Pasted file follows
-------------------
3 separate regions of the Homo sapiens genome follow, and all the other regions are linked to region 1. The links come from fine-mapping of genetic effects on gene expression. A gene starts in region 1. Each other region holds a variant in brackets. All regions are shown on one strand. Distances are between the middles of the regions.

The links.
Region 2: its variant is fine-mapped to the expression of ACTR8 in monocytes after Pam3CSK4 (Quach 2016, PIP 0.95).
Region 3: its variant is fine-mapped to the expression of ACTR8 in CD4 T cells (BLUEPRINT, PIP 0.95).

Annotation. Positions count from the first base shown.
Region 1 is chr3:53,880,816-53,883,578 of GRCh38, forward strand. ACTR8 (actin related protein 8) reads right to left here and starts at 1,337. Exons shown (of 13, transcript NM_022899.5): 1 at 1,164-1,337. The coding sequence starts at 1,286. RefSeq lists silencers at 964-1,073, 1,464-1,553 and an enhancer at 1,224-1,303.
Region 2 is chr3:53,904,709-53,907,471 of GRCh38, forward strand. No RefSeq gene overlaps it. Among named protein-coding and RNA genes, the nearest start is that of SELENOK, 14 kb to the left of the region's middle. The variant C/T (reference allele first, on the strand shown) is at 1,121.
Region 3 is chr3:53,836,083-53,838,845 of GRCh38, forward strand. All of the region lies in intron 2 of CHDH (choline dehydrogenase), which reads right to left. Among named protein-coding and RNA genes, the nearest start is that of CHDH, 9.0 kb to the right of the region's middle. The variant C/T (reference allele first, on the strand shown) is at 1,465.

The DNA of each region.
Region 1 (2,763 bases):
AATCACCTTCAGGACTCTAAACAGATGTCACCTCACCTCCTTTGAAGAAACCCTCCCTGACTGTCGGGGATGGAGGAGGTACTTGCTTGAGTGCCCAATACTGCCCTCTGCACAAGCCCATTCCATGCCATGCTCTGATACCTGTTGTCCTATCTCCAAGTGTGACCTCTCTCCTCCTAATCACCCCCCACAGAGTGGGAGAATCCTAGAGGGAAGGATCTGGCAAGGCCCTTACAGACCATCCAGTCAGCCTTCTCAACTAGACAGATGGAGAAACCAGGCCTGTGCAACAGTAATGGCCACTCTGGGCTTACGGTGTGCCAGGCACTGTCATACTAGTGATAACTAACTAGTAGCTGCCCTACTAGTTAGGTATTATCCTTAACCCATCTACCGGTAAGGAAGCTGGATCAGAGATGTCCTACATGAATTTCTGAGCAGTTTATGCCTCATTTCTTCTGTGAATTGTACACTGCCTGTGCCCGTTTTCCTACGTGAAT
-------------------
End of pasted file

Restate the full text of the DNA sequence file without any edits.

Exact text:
3 separate regions of the Homo sapiens genome follow, and all the other regions are linked to region 1. The links come from fine-mapping of genetic effects on gene expression. A gene starts in region 1. Each other region holds a variant in brackets. All regions are shown on one strand. Distances are between the middles of the regions.

The links.
Region 2: its variant is fine-mapped to the expression of ACTR8 in monocytes after Pam3CSK4 (Quach 2016, PIP 0.95).
Region 3: its variant is fine-mapped to the expression of ACTR8 in CD4 T cells (BLUEPRINT, PIP 0.95).

Annotation. Positions count from the first base shown.
Region 1 is chr3:53,880,816-53,883,578 of GRCh38, forward strand. ACTR8 (actin related protein 8) reads right to left here and starts at 1,337. Exons shown (of 13, transcript NM_022899.5): 1 at 1,164-1,337. The coding sequence starts at 1,286. RefSeq lists silencers at 964-1,073, 1,464-1,553 and an enhancer at 1,224-1,303.
Region 2 is chr3:53,904,709-53,907,471 of GRCh38, forward strand. No RefSeq gene overlaps it. Among named protein-coding and RNA genes, the nearest start is that of SELENOK, 14 kb to the left of the region's middle. The variant C/T (reference allele first, on the strand shown) is at 1,121.
Region 3 is chr3:53,836,083-53,838,845 of GRCh38, forward strand. All of the region lies in intron 2 of CHDH (choline dehydrogenase), which reads right to left. Among named protein-coding and RNA genes, the nearest start is that of CHDH, 9.0 kb to the right of the region's middle. The variant C/T (reference allele first, on the strand shown) is at 1,465.

The DNA of each region.
Region 1 (2,763 bases):
AATCACCTTCAGGACTCTAAACAGATGTCACCTCACCTCCTTTGAAGAAACCCTCCCTGACTGTCGGGGATGGAGGAGGTACTTGCTTGAGTGCCCAATACTGCCCTCTGCACAAGCCCATTCCATGCCATGCTCTGATACCTGTTGTCCTATCTCCAAGTGTGACCTCTCTCCTCCTAATCACCCCCCACAGAGTGGGAGAATCCTAGAGGGAAGGATCTGGCAAGGCCCTTACAGACCATCCAGTCAGCCTTCTCAACTAGACAGATGGAGAAACCAGGCCTGTGCAACAGTAATGGCCACTCTGGGCTTACGGTGTGCCAGGCACTGTCATACTAGTGATAACTAACTAGTAGCTGCCCTACTAGTTAGGTATTATCCTTAACCCATCTACCGGTAAGGAAGCTGGATCAGAGATGTCCTACATGAATTTCTGAGCAGTTTATGCCTCATTTCTTCTGTGAATTGTACACTGCCTGTGCCCGTTTTCCTACGTGAAT